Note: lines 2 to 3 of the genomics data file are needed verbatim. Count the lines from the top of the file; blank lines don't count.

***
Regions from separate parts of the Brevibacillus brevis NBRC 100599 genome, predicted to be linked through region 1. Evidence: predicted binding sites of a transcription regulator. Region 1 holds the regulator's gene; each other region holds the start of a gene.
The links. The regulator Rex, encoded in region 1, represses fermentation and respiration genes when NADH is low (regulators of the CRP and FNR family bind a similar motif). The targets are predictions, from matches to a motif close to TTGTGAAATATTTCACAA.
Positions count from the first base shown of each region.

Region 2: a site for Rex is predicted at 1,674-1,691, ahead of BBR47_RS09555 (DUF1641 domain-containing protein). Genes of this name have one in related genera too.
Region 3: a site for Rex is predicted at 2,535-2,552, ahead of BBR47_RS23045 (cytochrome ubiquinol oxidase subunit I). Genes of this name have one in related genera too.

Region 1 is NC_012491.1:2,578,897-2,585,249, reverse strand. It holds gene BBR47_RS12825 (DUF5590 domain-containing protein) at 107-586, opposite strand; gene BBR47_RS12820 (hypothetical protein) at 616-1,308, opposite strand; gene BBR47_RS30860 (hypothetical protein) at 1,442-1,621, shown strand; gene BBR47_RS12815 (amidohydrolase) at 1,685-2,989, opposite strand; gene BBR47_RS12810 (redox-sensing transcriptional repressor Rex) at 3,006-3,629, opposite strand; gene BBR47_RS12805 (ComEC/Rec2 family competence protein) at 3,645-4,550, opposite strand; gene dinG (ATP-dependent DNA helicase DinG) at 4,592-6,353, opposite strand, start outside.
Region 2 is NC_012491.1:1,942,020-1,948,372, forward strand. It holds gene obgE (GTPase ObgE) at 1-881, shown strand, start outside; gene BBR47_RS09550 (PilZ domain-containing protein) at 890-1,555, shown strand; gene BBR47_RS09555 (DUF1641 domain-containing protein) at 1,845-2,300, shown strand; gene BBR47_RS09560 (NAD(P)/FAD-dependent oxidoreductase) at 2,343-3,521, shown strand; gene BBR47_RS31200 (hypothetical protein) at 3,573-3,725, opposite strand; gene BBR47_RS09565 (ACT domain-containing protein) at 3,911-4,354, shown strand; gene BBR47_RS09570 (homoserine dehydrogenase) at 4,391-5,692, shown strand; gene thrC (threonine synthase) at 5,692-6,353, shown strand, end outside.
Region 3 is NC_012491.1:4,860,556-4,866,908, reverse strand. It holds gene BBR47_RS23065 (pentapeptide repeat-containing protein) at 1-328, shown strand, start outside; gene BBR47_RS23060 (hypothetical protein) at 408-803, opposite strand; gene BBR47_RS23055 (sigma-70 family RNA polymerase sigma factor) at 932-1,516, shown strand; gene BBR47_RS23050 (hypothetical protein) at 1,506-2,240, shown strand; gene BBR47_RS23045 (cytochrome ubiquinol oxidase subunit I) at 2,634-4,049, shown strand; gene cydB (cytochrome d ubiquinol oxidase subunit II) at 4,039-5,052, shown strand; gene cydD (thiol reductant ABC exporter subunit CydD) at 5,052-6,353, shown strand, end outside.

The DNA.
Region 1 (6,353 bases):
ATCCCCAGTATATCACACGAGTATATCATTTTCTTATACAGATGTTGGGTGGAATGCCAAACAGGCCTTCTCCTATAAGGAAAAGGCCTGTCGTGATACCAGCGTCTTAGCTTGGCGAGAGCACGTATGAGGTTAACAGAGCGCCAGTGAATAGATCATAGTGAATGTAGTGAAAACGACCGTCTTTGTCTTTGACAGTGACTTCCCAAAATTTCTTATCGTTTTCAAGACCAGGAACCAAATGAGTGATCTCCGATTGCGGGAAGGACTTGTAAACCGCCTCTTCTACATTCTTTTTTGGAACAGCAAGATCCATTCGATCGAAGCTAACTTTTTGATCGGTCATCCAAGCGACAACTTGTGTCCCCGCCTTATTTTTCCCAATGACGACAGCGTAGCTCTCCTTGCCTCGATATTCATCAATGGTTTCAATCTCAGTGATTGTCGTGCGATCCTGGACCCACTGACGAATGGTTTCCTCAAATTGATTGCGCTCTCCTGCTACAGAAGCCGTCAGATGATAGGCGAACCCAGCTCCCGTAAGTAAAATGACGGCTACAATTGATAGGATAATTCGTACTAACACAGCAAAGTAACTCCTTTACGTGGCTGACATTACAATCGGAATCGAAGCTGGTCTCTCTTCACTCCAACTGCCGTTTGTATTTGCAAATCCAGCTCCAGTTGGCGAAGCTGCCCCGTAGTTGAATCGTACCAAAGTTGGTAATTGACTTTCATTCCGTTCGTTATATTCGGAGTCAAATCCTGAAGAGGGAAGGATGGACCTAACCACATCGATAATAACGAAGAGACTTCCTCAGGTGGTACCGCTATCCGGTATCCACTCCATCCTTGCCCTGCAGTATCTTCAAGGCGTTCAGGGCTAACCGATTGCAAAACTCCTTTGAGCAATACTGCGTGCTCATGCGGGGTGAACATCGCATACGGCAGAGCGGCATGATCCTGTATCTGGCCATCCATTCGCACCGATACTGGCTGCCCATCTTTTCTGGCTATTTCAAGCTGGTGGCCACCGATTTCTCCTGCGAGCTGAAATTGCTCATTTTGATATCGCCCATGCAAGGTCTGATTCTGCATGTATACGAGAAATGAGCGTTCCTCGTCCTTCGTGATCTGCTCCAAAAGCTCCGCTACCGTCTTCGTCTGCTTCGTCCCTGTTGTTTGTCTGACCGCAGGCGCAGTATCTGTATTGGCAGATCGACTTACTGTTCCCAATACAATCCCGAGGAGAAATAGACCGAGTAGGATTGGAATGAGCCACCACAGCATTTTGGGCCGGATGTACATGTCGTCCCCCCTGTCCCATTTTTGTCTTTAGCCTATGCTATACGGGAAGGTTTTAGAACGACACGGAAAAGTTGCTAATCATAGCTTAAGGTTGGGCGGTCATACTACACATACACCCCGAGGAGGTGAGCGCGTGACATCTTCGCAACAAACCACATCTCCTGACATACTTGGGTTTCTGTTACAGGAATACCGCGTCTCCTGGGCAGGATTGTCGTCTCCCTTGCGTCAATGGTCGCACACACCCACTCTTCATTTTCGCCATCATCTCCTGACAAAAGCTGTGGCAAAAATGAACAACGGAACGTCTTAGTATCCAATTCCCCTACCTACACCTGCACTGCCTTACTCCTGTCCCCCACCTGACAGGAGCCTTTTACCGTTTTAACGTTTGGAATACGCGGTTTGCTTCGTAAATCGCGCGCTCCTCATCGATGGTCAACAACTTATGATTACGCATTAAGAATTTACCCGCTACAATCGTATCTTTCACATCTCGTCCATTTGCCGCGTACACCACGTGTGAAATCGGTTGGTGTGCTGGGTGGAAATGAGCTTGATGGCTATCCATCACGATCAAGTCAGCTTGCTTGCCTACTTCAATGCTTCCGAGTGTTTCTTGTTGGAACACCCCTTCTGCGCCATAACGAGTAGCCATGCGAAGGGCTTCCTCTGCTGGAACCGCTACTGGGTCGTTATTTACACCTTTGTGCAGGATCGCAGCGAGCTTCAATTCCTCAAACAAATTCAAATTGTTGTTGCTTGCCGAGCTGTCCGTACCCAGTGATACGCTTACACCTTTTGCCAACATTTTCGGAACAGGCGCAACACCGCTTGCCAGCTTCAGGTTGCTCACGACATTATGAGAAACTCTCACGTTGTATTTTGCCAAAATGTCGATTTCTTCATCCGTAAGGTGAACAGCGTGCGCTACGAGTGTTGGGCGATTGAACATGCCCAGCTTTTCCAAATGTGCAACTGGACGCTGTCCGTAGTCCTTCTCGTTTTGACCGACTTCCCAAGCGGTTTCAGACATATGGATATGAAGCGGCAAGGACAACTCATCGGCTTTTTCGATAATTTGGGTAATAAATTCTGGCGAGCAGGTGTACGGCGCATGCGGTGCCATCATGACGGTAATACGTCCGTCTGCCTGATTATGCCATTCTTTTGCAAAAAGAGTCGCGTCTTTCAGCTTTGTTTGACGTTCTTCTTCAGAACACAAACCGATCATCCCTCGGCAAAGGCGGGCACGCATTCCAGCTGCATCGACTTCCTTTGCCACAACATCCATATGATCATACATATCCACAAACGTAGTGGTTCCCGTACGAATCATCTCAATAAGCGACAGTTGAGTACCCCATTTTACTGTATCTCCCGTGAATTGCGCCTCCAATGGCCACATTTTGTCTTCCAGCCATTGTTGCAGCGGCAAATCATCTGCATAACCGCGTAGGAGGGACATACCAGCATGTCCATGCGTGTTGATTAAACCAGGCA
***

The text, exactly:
The links. The regulator Rex, encoded in region 1, represses fermentation and respiration genes when NADH is low (regulators of the CRP and FNR family bind a similar motif). The targets are predictions, from matches to a motif close to TTGTGAAATATTTCACAA.
Positions count from the first base shown of each region.